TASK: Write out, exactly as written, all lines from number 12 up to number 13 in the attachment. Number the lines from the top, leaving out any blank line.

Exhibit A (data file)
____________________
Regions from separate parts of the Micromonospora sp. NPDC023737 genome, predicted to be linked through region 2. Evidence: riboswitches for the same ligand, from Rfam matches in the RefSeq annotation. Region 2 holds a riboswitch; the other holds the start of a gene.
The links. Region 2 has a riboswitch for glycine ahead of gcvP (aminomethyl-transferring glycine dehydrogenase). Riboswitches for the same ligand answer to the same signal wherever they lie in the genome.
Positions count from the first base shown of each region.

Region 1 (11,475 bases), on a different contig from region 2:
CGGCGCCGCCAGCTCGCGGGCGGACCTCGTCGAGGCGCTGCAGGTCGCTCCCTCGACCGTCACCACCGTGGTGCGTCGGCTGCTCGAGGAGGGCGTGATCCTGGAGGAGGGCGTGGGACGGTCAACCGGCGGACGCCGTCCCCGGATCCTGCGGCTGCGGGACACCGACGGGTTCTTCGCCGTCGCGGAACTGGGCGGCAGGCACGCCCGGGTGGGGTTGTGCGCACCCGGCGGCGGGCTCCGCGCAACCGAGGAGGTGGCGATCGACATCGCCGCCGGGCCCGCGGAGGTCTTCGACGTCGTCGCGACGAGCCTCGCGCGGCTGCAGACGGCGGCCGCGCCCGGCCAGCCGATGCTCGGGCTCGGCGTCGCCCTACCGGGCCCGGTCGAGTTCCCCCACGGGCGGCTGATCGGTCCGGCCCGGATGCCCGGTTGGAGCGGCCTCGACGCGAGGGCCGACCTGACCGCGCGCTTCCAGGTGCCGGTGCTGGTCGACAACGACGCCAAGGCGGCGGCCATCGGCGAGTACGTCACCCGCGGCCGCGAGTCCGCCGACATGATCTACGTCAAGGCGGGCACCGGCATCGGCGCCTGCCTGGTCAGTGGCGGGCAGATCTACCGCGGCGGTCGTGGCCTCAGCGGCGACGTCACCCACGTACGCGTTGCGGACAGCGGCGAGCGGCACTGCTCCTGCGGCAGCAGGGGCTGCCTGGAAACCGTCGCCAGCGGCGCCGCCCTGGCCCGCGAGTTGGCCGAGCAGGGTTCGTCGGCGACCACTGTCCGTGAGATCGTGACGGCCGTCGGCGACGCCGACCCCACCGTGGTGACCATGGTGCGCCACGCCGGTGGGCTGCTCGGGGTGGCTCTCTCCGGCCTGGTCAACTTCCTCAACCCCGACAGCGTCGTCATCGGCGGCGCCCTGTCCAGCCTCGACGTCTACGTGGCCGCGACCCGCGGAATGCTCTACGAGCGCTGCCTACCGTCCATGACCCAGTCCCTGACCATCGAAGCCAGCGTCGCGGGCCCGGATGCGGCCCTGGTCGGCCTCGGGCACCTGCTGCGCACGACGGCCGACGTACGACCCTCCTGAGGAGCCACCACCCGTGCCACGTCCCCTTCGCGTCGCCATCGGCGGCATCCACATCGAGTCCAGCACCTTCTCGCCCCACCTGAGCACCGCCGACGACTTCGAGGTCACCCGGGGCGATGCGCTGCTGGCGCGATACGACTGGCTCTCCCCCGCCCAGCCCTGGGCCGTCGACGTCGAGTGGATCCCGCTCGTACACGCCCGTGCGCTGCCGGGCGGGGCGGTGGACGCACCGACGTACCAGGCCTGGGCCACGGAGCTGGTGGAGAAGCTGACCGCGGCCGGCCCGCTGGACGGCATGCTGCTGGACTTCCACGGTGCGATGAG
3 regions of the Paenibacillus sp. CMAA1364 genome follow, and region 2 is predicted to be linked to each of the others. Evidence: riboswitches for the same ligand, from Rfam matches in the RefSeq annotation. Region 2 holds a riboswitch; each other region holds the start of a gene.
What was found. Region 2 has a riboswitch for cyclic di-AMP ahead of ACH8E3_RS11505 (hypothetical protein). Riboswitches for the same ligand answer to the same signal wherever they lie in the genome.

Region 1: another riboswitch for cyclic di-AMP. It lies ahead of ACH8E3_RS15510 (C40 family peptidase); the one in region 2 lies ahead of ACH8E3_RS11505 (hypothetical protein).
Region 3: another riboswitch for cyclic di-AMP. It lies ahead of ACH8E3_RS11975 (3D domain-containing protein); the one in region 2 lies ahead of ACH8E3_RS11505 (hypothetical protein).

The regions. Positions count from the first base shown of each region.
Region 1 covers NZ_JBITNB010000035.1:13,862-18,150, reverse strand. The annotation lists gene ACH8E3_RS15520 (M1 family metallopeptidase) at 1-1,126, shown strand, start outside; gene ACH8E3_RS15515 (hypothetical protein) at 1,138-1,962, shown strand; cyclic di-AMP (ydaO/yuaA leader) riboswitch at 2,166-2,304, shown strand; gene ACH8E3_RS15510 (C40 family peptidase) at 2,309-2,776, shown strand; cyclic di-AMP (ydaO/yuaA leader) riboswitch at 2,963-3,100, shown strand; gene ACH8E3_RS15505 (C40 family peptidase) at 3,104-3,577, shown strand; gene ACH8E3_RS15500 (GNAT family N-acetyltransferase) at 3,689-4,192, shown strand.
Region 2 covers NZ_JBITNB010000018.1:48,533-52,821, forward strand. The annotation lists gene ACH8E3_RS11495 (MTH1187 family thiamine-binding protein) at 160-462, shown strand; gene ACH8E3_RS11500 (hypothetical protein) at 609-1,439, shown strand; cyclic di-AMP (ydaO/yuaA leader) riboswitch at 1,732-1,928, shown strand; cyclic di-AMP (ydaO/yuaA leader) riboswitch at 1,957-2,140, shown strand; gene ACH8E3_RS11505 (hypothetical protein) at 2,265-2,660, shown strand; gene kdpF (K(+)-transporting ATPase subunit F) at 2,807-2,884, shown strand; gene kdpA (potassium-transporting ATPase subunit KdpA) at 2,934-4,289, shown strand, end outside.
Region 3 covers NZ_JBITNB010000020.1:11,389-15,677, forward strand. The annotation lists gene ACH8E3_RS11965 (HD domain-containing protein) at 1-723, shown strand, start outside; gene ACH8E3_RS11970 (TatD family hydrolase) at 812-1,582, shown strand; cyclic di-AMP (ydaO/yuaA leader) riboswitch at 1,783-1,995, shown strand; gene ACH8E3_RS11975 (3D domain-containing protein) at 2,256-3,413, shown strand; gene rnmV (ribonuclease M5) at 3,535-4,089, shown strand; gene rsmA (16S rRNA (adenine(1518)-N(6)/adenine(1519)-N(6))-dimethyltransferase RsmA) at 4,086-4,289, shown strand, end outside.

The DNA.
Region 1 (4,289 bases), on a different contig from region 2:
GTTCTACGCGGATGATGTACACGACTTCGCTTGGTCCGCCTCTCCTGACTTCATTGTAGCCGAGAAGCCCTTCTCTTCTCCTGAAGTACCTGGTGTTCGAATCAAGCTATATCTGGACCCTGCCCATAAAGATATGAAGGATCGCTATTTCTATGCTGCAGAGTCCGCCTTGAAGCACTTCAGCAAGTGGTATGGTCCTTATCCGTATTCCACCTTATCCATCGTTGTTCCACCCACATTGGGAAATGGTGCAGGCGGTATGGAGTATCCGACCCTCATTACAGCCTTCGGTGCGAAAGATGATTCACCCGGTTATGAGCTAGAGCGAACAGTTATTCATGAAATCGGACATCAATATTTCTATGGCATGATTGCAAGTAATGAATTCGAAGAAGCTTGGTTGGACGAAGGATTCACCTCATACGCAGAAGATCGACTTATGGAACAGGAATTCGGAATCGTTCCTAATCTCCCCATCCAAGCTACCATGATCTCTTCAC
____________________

Region 2 covers NZ_JBITNB010000018.1:48,533-52,821, forward strand. The annotation lists gene ACH8E3_RS11495 (MTH1187 family thiamine-binding protein) at 160-462, shown strand; gene ACH8E3_RS11500 (hypothetical protein) at 609-1,439, shown strand; cyclic di-AMP (ydaO/yuaA leader) riboswitch at 1,732-1,928, shown strand; cyclic di-AMP (ydaO/yuaA leader) riboswitch at 1,957-2,140, shown strand; gene ACH8E3_RS11505 (hypothetical protein) at 2,265-2,660, shown strand; gene kdpF (K(+)-transporting ATPase subunit F) at 2,807-2,884, shown strand; gene kdpA (potassium-transporting ATPase subunit KdpA) at 2,934-4,289, shown strand, end outside.
Region 3 covers NZ_JBITNB010000020.1:11,389-15,677, forward strand. The annotation lists gene ACH8E3_RS11965 (HD domain-containing protein) at 1-723, shown strand, start outside; gene ACH8E3_RS11970 (TatD family hydrolase) at 812-1,582, shown strand; cyclic di-AMP (ydaO/yuaA leader) riboswitch at 1,783-1,995, shown strand; gene ACH8E3_RS11975 (3D domain-containing protein) at 2,256-3,413, shown strand; gene rnmV (ribonuclease M5) at 3,535-4,089, shown strand; gene rsmA (16S rRNA (adenine(1518)-N(6)/adenine(1519)-N(6))-dimethyltransferase RsmA) at 4,086-4,289, shown strand, end outside.